Stanford researchers reveal surprisingly sensitive information from phone metadata

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Stanford University/Sergey Nivens/Shutterstock

Original press release was issued by Stanford University.

The collection of phone metadata (numbers dialed and length of calls), as controversial as it is on general principle, has never really been a subject of significant public backlash as a serious breach of privacy. As a society, we just don’t suppose that what government agencies can learn from our metadata is in some way sensitive private information. Which is why this information can be accessed without a warrant.

This might soon change in the light of research performed by a team at Stanford University, who have managed to easily infer suprisingly sensitive and accurate personal information – such as health details – from metadata alone. Additionally, the reach of such surveillence has been demonstrated to be larger than previously thought – following metadata “hops” from one person’s communications can involve thousands of people. The findings provide the first empirical data on the privacy properties of telephone metadata.

The researchers set out to fill knowledge gaps within the National Security Agency’s current phone metadata program, which has drawn conflicting assertions about its privacy impacts. The law currently treats call content and metadata separately and makes it easier for government agencies to obtain metadata, in part because it assumes that it shouldn’t be possible to infer specific sensitive details about people based on metadata alone.

“I was somewhat surprised by how successfully we inferred sensitive details about individuals,” said study co-author Patrick Mutchler, a graduate student at Stanford. “It feels intuitive that the businesses you call say something about yourself. But when you look at how effectively we were able to identify that a person likely had a medical condition, which we consider intensely private, that was interesting.”

From a small selection of the users, the Stanford researchers were able to infer, for instance, that a person who placed several calls to a cardiologist, a local drugstore and a cardiac arrhythmia monitoring device hotline likely suffers from cardiac arrhythmia. Another study participant likely owns an AR semiautomatic rifle, based on frequent calls to a local firearms dealer that prominently advertises AR semiautomatic rifles and to the customer support hotline of a major firearm manufacturer that produces these rifles.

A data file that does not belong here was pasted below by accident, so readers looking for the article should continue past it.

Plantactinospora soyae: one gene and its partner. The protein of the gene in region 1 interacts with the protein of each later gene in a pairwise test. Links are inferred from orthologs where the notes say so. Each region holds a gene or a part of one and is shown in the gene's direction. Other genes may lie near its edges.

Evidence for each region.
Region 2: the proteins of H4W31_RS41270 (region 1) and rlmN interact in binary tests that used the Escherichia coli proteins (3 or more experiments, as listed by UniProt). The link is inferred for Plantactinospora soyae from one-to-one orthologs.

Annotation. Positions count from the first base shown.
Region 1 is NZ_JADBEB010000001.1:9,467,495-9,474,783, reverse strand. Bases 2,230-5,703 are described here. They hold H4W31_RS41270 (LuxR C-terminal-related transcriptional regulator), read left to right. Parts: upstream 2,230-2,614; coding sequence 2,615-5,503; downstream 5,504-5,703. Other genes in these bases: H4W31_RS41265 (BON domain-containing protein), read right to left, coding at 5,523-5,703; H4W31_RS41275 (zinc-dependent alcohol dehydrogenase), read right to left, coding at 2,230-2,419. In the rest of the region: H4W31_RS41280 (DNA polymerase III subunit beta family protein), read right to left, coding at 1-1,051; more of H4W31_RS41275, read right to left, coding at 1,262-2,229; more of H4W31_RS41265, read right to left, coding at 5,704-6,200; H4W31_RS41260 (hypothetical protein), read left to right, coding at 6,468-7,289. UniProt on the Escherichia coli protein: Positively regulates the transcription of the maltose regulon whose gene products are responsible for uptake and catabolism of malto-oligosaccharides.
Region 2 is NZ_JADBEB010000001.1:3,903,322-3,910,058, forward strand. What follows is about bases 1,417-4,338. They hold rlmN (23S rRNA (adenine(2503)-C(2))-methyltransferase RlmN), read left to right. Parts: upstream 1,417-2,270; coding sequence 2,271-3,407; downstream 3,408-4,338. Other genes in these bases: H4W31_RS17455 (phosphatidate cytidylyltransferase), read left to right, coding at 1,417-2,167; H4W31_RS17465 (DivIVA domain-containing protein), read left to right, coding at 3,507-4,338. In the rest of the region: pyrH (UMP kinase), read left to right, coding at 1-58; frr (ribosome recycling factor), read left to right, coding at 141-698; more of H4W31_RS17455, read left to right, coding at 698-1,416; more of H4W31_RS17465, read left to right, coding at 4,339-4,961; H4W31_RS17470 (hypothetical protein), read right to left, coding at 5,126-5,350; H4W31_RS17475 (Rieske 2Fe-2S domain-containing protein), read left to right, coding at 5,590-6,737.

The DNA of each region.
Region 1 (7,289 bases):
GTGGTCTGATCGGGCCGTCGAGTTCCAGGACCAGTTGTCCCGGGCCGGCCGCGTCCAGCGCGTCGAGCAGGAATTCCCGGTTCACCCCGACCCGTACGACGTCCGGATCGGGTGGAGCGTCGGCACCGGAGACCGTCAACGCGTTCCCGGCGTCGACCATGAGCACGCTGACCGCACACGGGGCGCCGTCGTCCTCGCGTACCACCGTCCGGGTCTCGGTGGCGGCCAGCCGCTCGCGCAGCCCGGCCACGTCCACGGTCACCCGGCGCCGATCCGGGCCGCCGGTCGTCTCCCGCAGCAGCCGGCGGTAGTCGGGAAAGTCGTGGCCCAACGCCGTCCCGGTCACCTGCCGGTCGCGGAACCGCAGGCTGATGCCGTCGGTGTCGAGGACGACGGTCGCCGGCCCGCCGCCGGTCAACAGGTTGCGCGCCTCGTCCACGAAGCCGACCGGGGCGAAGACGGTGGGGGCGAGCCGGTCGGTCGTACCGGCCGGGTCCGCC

The computer scientists built an app that retrieved the previous call and text message metadata from more than 800 volunteers’ smartphone logs. In total, participants provided records of more than 250,000 calls and 1.2 million texts. The researchers then used a combination of inexpensive automated and manual processes to illustrate both the extent of the reach – how many people would be involved in a scan of a single person – and the level of sensitive information that can be gleaned about each user.

By extrapolating participant data, the researchers estimated that the NSA’s current authorities could allow for surveilling roughly 25,000 individuals – and possibly more – starting from just one “seed” phone user.

Although the results are not surprising, the researchers said that the raw, empirical data provide a better-informed starting point for future conversations between privacy interest groups and policymakers.

“If we’re going to pick a sweet spot as society, where we want the privacy vs. security tradeoff to lie, it’s important to understand the implications of the polices that we have,” Mutchler said. “In this paper, we have empirical data, which I think will help people make informed decisions.”

Michal Dudic

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